By showing all of this, hopefully we can see that the problem of slow backmarkers is not a new one. Monaco will probably see a collision, but with 6 slow cars, and after watching these videos, I wouldn’t be surprised to see more.

Hamilton crash confirmed as rim failure

The cause of Lewis Hamilton's crash has been confirmed as rim failure

The cause of Lewis Hamilton's crash has been confirmed as rim failure

Martin Whitmarsh today confirmed that the crash for Lewis Hamilton near the end of the Spanish Grand Prix was caused by rim failure.

Lewis was running second on the penultimate lap, when his front right tyre failed, and he crashed into the barriers at Turn 3. He was fine, but it threw away the opportunity for McLaren drivers to be running 1-2 in the drivers’ standings. Since then, the cause of the crash has been confirmed as rim failure.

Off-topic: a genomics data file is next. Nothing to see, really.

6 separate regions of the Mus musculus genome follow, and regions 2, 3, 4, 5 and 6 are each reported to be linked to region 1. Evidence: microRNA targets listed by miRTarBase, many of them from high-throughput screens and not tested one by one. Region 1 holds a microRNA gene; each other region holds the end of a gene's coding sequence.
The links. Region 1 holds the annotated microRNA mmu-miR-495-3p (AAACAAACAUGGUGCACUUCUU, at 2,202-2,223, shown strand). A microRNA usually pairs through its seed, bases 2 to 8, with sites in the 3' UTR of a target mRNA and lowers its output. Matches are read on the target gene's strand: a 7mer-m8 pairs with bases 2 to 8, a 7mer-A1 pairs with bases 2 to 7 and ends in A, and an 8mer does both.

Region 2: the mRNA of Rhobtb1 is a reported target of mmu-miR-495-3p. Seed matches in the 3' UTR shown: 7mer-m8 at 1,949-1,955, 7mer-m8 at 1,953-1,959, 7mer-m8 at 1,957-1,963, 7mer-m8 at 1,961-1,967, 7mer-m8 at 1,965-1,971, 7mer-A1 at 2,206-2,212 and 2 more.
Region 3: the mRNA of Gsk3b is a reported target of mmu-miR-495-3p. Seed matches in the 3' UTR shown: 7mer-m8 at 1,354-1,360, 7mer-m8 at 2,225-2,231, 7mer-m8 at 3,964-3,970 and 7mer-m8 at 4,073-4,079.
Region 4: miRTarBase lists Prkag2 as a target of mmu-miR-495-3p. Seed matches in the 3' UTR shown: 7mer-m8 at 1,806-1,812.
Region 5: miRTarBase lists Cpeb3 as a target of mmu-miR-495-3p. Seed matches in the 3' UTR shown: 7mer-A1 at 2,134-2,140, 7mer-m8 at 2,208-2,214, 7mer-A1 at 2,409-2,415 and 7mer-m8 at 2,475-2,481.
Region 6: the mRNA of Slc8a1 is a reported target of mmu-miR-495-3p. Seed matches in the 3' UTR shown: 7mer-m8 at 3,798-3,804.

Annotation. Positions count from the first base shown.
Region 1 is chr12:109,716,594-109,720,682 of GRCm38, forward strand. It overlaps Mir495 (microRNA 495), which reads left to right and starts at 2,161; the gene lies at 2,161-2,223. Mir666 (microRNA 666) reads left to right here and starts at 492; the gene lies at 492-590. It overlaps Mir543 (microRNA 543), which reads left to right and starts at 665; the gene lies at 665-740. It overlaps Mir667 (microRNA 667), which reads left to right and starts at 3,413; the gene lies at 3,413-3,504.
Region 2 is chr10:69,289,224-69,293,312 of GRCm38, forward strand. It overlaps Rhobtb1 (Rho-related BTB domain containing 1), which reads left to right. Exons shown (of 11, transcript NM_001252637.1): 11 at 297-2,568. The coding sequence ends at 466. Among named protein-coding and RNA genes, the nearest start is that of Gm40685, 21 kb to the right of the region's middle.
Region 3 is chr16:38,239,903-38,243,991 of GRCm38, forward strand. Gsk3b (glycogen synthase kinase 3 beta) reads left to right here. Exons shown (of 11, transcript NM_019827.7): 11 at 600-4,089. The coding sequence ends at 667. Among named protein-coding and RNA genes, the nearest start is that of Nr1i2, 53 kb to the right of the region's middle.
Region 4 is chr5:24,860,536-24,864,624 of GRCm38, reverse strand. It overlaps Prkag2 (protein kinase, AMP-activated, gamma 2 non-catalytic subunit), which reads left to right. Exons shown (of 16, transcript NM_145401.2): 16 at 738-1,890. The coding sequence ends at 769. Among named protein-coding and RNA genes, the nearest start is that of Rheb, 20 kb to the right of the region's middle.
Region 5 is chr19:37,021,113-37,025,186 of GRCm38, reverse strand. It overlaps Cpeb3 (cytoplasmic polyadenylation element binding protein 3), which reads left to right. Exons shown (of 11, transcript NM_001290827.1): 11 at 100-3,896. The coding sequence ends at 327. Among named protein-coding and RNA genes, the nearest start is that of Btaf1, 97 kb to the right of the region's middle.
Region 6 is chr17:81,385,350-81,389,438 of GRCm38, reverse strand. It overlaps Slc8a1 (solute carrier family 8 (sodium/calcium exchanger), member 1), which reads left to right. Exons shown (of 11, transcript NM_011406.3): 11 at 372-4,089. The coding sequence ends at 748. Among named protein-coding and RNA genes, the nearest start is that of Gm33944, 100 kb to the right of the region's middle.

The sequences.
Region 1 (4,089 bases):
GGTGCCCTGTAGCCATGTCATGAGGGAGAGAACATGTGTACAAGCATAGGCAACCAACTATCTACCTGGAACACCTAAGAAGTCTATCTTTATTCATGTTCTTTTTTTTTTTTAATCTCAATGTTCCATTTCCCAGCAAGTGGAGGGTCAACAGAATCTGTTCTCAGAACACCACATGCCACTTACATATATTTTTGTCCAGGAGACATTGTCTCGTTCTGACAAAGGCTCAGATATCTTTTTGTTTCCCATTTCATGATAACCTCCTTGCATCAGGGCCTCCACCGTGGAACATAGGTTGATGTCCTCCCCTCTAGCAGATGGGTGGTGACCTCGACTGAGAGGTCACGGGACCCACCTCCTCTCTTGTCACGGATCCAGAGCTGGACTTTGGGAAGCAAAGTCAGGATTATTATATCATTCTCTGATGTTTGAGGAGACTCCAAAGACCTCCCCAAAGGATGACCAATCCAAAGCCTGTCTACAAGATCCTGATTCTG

On the Vodafone McLaren Mercedes phone-in, Whitmarsh said that the team are still investigating the crash:

"We flew the parts back yesterday and had Bridgestone here. We do 
not believe that the deflation was caused by a puncture or tyre 
failure. From all the evidence it looks like the rim failed which 
caused deflation.

The rim failure is being investigated. It could be debris related, 
it could be an issue of deflection, it could be an issue of 
tightness or lack of in the wheel nut allowing some flexing.

So what we know is, the rim failed, probably human error somewhere 
in that process caused that, which led to deflation and the 

Another tyre failure for McLaren, and if it was human error, it wouldn’t be the first time. In the Nurburgring 2007, Hamilton crashed heavily in qualifying, because the right front wheel wasn’t properly secured by the mechanics. In Barcelona 2008, Heikki Kovalainen had a horrible smash at Campsa corner, caused by a manufacturing fault on the left front wheel.